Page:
According to Om P. Ganda, M.D., Harvard Medical School, There is a clear-cut relationship between diabetes and cardiovascular disease.

There is no cure, but you can prevent serious health complications from developing by managing your blood glucose levels. 

Needless to say, carefully managing and keeping the amount of sugar in your blood at the right level is extremely important for your health and quality of life. 

When talking about diabetes type 2, many falsely think it's a disease for the older people, and that they have years before it becomes their issue. 

This cannot be further from the truth. 

According to, more and more young children under the age of 18 develop "diabetes type 2", and approximately 1.85 million women between the age of 18 and 44 have diabetes. 

If you haven't already, do yourself a favor and check to see if you have experienced any of these 7 common signs and symptoms of diabetes.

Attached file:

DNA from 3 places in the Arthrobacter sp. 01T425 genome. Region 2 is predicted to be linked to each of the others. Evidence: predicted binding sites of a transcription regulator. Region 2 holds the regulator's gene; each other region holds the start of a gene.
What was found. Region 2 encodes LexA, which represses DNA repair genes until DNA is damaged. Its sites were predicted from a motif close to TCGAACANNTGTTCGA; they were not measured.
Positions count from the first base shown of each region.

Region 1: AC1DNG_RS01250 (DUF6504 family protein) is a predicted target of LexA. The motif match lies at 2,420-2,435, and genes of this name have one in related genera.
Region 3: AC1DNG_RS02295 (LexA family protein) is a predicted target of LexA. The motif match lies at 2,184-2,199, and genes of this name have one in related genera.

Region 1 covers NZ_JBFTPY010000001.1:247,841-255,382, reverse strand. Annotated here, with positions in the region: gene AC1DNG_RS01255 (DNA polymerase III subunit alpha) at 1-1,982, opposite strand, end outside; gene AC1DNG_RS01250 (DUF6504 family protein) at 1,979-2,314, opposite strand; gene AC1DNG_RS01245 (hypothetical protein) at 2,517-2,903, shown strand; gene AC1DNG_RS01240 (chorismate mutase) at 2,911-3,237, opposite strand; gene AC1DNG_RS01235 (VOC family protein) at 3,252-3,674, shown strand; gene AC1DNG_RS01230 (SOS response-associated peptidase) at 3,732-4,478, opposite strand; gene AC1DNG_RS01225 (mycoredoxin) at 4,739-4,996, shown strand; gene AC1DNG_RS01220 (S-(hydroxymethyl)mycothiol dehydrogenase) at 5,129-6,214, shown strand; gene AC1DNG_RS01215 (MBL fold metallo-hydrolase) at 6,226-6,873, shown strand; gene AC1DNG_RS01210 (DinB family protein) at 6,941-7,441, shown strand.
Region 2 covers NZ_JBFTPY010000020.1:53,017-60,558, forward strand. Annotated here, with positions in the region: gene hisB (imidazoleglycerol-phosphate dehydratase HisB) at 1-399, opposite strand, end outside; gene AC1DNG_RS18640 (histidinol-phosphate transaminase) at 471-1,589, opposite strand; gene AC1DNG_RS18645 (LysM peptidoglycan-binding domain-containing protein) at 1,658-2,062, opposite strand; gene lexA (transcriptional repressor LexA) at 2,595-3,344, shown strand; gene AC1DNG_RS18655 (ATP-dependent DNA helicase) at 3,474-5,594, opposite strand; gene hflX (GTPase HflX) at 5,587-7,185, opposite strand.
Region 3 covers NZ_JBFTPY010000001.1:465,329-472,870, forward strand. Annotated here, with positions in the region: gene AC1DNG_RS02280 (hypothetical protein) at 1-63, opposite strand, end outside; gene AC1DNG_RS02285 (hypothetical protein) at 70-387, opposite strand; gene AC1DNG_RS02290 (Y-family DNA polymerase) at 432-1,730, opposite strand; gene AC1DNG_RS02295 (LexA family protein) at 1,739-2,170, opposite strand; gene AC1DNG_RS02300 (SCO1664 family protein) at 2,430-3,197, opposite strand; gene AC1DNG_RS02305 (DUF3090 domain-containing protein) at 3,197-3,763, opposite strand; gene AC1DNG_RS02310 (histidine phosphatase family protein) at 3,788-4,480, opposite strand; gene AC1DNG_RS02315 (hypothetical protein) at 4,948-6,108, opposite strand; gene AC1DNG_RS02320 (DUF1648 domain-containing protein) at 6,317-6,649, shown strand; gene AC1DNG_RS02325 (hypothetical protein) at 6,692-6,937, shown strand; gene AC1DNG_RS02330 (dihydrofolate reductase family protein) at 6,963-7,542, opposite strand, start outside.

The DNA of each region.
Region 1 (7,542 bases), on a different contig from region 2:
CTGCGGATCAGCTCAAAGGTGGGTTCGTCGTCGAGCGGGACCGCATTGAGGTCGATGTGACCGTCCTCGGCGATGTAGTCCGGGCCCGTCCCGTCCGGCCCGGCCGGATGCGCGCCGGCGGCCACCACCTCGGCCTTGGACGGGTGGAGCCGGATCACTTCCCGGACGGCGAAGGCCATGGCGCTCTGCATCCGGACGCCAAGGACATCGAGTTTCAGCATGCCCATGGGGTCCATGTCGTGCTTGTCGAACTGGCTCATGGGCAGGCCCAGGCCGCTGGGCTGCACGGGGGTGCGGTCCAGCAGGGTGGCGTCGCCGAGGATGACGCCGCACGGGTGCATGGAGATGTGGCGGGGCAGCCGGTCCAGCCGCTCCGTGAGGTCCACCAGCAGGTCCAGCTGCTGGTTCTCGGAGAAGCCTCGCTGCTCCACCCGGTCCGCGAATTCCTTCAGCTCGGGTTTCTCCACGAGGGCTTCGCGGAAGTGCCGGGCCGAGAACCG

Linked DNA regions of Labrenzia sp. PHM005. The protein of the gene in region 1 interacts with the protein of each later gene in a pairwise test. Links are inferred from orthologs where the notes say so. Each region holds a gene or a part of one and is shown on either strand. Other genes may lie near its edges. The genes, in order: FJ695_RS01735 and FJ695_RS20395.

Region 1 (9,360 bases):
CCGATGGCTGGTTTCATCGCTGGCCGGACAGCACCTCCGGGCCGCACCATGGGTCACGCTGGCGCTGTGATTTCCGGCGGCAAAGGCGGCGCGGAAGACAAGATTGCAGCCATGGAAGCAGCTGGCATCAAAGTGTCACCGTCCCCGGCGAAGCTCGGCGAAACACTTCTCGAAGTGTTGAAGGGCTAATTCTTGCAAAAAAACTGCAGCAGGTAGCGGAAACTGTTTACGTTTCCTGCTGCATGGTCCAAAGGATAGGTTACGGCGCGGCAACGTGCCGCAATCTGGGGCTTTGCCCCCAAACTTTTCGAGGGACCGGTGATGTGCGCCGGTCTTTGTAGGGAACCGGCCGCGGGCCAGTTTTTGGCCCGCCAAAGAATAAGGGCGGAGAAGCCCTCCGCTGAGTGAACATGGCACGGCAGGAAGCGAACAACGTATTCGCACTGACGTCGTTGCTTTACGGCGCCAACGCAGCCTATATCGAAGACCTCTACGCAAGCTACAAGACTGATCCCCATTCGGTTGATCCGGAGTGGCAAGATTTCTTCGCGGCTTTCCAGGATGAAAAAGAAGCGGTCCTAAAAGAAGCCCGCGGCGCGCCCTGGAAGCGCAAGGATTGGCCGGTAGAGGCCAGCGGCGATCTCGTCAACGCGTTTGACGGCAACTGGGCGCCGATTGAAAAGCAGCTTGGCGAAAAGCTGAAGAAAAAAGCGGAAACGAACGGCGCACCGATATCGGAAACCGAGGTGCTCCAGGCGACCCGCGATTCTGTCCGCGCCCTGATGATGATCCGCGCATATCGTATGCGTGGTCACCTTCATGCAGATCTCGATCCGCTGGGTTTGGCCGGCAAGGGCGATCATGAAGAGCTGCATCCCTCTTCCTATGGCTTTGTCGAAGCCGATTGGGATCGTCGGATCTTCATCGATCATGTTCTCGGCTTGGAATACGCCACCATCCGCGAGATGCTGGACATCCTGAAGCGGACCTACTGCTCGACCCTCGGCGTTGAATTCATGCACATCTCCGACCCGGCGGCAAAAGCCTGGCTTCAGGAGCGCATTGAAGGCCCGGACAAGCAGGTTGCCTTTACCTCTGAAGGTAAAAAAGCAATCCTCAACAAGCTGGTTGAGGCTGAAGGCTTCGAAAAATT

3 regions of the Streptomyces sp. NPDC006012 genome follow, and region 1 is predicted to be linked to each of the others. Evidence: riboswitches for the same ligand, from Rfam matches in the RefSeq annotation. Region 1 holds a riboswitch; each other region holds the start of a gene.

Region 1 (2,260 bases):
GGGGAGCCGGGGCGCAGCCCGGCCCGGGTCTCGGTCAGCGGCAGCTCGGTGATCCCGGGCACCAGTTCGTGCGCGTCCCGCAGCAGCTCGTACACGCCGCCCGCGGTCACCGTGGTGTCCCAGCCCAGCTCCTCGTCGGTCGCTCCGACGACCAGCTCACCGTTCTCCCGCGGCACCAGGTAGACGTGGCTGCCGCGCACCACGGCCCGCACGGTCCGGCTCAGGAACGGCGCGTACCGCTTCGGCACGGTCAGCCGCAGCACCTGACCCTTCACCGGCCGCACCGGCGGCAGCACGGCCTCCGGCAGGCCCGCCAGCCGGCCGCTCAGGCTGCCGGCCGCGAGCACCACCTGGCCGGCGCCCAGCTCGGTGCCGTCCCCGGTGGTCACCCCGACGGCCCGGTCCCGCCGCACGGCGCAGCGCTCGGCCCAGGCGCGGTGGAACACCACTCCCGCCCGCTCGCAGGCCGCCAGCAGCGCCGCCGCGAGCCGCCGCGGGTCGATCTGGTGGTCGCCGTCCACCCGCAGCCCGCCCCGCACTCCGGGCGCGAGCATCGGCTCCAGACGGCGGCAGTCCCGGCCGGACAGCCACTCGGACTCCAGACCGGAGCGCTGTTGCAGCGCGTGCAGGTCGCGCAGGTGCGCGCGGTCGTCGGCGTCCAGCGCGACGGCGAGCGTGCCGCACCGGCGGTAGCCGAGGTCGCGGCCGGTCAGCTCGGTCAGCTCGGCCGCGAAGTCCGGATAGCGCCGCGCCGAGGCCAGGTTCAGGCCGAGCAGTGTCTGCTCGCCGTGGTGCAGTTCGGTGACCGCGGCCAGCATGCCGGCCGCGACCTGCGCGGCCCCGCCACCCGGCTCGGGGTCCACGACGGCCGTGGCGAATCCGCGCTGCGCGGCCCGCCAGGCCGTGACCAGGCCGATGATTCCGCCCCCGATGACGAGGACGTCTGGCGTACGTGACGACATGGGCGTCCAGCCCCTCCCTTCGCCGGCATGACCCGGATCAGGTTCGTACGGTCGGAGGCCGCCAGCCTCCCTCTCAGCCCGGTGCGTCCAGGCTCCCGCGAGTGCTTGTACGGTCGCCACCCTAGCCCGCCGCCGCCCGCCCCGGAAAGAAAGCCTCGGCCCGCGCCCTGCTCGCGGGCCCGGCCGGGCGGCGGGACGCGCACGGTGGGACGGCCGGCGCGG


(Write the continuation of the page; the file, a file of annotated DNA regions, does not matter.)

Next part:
7 Signs You Have Diabetes

Diabetes symptoms

1. Excessive Thirst and Increased Urination

Excessive thirst

According to University of Washington Medicine, the most common symptom of type 2 diabetes is frequent urination and thirst. 

When you have high blood glucose levels, it's overwhelming to your kidney's filtering system. As a result, your kidneys can't absorb all of the excess sugar, and it's excreted into your urine with fluids drawn from your tissues. This process leads to more frequent urination. 

As a result, you feel dehydrated. To replace the fluid being drawn out, you're almost constantly drinking water or other beverages. 

2. Flu-Like Feeling 

Flu like feeling

The most disabling diabetes symptom is fatigue, weakness and loss of appetite. But because those symptoms are also common in flu and other medical side effects, many people don't suspect diabetes. 

Poorly managed blood glucose levels can easily affect body's function and disrupt your normal activities and cause fatigue.